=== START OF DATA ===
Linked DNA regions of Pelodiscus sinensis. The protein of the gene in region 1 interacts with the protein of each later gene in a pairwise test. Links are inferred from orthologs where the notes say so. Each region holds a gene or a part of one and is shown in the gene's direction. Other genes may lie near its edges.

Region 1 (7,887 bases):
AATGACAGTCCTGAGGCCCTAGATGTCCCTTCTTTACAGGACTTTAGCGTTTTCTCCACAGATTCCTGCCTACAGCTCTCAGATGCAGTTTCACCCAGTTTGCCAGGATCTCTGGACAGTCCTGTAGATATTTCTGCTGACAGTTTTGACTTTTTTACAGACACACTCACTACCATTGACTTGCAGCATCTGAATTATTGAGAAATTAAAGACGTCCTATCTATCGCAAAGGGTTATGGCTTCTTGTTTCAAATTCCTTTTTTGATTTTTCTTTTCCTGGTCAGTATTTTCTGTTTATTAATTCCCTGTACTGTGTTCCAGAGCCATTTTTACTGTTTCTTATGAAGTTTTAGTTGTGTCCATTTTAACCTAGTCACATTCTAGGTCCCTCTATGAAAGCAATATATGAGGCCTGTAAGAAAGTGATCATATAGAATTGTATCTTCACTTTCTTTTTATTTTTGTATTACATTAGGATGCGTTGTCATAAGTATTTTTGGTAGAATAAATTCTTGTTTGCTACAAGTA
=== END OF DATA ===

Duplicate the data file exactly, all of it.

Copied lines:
Linked DNA regions of Pelodiscus sinensis. The protein of the gene in region 1 interacts with the protein of each later gene in a pairwise test. Links are inferred from orthologs where the notes say so. Each region holds a gene or a part of one and is shown in the gene's direction. Other genes may lie near its edges.

Region 1 (7,887 bases):
AATGACAGTCCTGAGGCCCTAGATGTCCCTTCTTTACAGGACTTTAGCGTTTTCTCCACAGATTCCTGCCTACAGCTCTCAGATGCAGTTTCACCCAGTTTGCCAGGATCTCTGGACAGTCCTGTAGATATTTCTGCTGACAGTTTTGACTTTTTTACAGACACACTCACTACCATTGACTTGCAGCATCTGAATTATTGAGAAATTAAAGACGTCCTATCTATCGCAAAGGGTTATGGCTTCTTGTTTCAAATTCCTTTTTTGATTTTTCTTTTCCTGGTCAGTATTTTCTGTTTATTAATTCCCTGTACTGTGTTCCAGAGCCATTTTTACTGTTTCTTATGAAGTTTTAGTTGTGTCCATTTTAACCTAGTCACATTCTAGGTCCCTCTATGAAAGCAATATATGAGGCCTGTAAGAAAGTGATCATATAGAATTGTATCTTCACTTTCTTTTTATTTTTGTATTACATTAGGATGCGTTGTCATAAGTATTTTTGGTAGAATAAATTCTTGTTTGCTACAAGTA